“Then Moses, the servant of the Lord, died there in the land of Moab, at the Lord’s command. He was buried in a valley in the land of Moab, opposite Beth-peor, but no one knows his burial place to this day (34:5-6).” The Hebrew is probably better translated as “He buried him in the valley…” rather than the passive sense given in the NRSV translation. The idea that God himself would take care of Moses’ burial was astounding to the rabbis, although some had some concerns about God doing this, and suggested that the angels assisted.3  The reason, then, that no one knows where Moses is buried is explained by the fact that God (and/or the angels) took care of it and didn’t tell anyone.4

The Bible’s final tribute to Moses in Deuteronomy 34:10 is remarkable: “Never since has there arisen a prophet in Israel like Moses, whom the Lord knew face to face.” Not many lives are concluded with such epitaphs. While certainly agreeing with the Bible’s assessment, the rabbis reflected that the final title attributed to Moses, that of prophet, wasn’t enough, for he was in fact much more. He was a lawgiver, a teacher, a philosopher, a general, a king, a sage, a high priest, and an interpreter.5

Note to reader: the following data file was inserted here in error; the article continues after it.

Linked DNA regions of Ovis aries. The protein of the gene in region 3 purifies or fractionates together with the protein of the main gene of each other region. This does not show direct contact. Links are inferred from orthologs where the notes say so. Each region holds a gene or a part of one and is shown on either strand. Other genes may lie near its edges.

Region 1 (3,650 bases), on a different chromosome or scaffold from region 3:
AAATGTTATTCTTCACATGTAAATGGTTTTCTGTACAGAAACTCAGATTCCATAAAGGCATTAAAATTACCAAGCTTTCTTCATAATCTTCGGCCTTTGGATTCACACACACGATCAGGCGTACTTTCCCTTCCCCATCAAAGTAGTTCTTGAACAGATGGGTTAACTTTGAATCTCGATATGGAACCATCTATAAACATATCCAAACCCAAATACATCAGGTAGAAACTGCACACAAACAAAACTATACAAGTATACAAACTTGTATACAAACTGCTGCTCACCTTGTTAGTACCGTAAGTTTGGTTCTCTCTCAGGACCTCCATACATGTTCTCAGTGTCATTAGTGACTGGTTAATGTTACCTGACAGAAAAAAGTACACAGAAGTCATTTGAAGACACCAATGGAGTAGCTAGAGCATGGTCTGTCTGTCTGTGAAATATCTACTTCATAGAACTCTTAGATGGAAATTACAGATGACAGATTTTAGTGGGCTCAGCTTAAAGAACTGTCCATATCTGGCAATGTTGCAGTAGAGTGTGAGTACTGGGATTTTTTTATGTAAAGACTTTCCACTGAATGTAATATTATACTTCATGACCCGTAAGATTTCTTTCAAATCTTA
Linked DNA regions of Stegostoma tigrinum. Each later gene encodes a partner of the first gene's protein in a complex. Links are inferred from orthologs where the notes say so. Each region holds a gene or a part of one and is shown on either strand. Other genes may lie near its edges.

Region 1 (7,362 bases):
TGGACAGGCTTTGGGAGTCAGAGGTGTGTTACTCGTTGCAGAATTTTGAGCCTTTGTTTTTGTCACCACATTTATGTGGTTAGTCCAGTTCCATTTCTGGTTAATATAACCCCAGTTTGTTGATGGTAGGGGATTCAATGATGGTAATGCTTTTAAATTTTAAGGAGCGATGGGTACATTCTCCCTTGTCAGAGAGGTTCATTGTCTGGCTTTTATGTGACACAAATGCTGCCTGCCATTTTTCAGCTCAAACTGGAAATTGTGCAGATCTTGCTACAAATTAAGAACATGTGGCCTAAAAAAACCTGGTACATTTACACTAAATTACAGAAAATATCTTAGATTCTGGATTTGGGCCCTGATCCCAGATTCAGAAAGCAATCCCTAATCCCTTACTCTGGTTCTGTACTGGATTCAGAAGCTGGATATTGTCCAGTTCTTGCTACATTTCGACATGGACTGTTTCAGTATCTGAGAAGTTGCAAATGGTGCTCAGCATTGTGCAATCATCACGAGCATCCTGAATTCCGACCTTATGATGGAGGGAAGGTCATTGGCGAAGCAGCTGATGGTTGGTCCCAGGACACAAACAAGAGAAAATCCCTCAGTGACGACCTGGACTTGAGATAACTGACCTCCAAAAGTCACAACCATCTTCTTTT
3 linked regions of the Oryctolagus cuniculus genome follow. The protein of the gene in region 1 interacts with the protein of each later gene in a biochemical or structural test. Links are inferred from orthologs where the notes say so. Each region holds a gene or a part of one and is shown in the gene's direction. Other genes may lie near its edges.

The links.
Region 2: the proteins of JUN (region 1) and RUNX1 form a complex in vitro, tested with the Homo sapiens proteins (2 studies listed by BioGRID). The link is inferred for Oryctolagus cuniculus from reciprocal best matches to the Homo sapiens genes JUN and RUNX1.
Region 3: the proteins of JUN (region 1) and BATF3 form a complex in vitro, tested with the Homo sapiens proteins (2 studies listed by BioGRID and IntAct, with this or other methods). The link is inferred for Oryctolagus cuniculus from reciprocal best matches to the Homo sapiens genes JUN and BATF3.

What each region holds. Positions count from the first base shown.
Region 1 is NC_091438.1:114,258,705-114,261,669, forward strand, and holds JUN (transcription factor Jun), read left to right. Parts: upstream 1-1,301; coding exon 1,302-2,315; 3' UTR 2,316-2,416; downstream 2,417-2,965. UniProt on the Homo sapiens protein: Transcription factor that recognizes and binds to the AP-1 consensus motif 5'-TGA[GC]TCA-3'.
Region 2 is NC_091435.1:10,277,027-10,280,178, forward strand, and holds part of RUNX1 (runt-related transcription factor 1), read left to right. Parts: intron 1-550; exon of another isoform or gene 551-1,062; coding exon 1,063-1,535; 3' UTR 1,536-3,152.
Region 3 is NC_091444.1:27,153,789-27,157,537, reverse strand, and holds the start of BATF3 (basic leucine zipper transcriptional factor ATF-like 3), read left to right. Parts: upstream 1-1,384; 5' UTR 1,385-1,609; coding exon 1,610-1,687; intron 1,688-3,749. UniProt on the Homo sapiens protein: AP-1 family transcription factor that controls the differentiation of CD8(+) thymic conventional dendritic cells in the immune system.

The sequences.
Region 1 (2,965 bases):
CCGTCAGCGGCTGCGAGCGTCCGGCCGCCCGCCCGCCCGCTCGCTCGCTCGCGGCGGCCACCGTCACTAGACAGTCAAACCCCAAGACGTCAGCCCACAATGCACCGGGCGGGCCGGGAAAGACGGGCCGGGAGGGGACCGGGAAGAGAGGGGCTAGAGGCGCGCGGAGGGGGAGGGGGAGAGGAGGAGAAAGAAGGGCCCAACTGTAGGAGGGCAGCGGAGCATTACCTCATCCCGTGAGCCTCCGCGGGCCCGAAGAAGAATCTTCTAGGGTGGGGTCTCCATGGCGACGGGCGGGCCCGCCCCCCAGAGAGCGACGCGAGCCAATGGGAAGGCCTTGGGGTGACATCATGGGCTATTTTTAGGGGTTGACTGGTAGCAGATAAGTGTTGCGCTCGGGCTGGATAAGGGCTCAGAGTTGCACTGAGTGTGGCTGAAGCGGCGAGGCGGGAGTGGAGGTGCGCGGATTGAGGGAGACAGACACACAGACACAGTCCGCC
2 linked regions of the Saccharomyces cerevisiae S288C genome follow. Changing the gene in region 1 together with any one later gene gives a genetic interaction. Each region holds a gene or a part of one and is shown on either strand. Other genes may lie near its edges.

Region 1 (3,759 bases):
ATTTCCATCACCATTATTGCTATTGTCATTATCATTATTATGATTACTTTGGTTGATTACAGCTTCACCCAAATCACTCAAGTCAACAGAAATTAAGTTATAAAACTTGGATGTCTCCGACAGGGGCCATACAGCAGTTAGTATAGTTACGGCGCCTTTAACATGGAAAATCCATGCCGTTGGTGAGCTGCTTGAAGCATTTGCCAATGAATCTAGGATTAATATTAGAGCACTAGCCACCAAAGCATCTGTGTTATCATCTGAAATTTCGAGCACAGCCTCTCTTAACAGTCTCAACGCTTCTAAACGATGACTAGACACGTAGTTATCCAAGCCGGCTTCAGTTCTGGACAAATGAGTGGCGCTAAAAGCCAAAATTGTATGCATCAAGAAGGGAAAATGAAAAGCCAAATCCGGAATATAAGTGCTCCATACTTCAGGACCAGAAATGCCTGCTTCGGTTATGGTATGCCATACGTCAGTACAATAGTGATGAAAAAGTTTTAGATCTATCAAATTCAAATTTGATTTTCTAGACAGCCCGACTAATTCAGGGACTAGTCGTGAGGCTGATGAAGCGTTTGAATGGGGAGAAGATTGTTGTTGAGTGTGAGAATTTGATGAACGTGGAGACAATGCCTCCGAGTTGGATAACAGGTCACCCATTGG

1Kugel, James, The Bible as It Was (Cambridge, Mass.,: Belknap Press, 1997), citing a passage from the Targumic Tosefta: Alphabetical Acrostic on the Death of Moses, 538.
2Ibid., 541, see especially passages from Sifrei Deuteronomy and Tibat Marqa.
3Ibid.,542, see passages from m. Sotah, and Targum Pseudo-Jonathan.
4Ibid., 543.
5Ibid., 545-548.